The American Fuel and Petrochemical Manufacturers (AFPM) responded recently to the recent U.S. Court of Appeals decision to deny petitions to rehear a case on the Environmental Protection Agency's (EPA) decision to allow gasoline containing 15 percent ethanol – called "E15" – to be sold into the general fuel supply for use in some motor vehicles and engines.
I'm in general agreement with the ARPM and other organizations that are lobbying against the increased used of ethanol, mean while corn growers continue to rally for the increased use of ethanol, which is not a shock given what ethanol has done to boost the price of corn.
Americans should not be forced by any organization to consume gasoline that contains ethanol, and it is my belief that forcing the consumption of ethanol is bad for this nation, putting upward pressure on corn prices as the use of ethanol is mandated by the RFS, passed years ago.
"We are disappointed that the DC Circuit will not rehear the case and will let stand a procedural block that prevents the court from reaching the merits of this important issue. We remain concerned that EPA's partial waiver will result in significant misfueling and will harm consumers. EPA has authorized the sale of an ethanol blend that virtually every automobile manufacturer has warned will damage existing vehicles," said AFPM General Counsel Rich Moskowitz.
AFPM on October 1, 2012 filed a Petition for a Rehearing of the Grocery Manufacturers of America, et al. v. EPA, reasoning that EPA overstepped its authority under the Clean Air Act by granting partial waivers to allow the use of E15 in certain engines, including vehicles model year 2001 and newer.
Several studies have shown that E15 causes engine damage to passenger vehicles, boats and outdoor power equipment, including chainsaws and lawnmowers, and has led AFPM and other industry groups to raise concerns about a fuel not approved for use by the manufacturers of more than 228 million vehicles on the road today. A recent survey by the American Automobile Association (AAA) reported that 95 percent of consumers surveyed had not heard of E15 gasoline which lends credence to the potential for misuse and engine harm as well as creating safety, liability and warranty issues.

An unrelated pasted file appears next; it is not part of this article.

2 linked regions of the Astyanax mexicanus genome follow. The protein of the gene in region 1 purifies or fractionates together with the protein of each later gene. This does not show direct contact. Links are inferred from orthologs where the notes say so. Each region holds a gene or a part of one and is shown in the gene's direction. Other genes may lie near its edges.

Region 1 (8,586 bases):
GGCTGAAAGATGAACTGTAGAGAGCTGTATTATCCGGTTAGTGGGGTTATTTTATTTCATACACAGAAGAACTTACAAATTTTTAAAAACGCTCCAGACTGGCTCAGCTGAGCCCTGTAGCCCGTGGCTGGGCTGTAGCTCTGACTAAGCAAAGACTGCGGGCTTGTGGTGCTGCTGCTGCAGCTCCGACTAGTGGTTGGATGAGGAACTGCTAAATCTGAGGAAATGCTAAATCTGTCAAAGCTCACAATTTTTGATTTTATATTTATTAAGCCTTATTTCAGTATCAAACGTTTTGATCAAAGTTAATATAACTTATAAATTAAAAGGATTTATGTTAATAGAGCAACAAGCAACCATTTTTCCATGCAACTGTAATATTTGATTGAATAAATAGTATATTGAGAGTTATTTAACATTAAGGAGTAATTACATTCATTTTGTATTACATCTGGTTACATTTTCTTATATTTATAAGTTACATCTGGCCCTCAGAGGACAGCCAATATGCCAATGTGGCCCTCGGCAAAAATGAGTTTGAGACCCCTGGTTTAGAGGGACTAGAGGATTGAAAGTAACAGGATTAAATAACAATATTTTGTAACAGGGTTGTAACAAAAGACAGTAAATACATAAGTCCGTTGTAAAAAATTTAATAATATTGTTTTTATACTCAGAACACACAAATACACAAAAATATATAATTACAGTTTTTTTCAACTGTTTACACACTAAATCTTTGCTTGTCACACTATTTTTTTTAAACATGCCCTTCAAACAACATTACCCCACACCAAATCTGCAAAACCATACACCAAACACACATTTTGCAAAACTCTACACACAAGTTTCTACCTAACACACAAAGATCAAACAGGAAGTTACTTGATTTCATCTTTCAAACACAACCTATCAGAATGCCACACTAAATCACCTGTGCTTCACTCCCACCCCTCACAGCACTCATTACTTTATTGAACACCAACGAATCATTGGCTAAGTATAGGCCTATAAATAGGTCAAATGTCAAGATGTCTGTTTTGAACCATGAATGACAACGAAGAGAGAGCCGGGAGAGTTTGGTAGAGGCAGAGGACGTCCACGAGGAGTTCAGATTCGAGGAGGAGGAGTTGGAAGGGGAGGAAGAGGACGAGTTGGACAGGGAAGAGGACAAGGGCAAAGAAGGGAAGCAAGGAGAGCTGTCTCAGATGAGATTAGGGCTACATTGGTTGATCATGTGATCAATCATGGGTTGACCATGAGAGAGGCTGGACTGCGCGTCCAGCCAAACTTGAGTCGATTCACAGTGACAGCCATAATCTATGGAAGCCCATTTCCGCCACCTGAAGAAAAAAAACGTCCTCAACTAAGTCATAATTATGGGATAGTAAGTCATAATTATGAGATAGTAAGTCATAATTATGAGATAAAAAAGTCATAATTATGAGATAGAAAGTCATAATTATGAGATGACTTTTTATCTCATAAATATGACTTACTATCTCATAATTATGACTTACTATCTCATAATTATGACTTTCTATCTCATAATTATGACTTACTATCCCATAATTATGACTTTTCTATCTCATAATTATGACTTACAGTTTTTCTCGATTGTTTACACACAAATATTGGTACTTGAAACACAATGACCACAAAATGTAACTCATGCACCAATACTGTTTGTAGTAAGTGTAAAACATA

"We are analyzing the decision and will determine whether to seek review by the Supreme Court. Judge Kavanaugh issued a strong dissent based on EPA's acknowledgment that E15 damages cars and specifically referenced a recent AAA warning calling upon EPA to block the sale of E15," Moskowitz concluded.
In addition, a GasBuddy poll conducted in 2012 found that 68% of responding motorists said that the ethanol mandate should either be suspended or repealed. In the same GasBuddy poll, just 11% said they'd like to keep the ethanol rules as they are.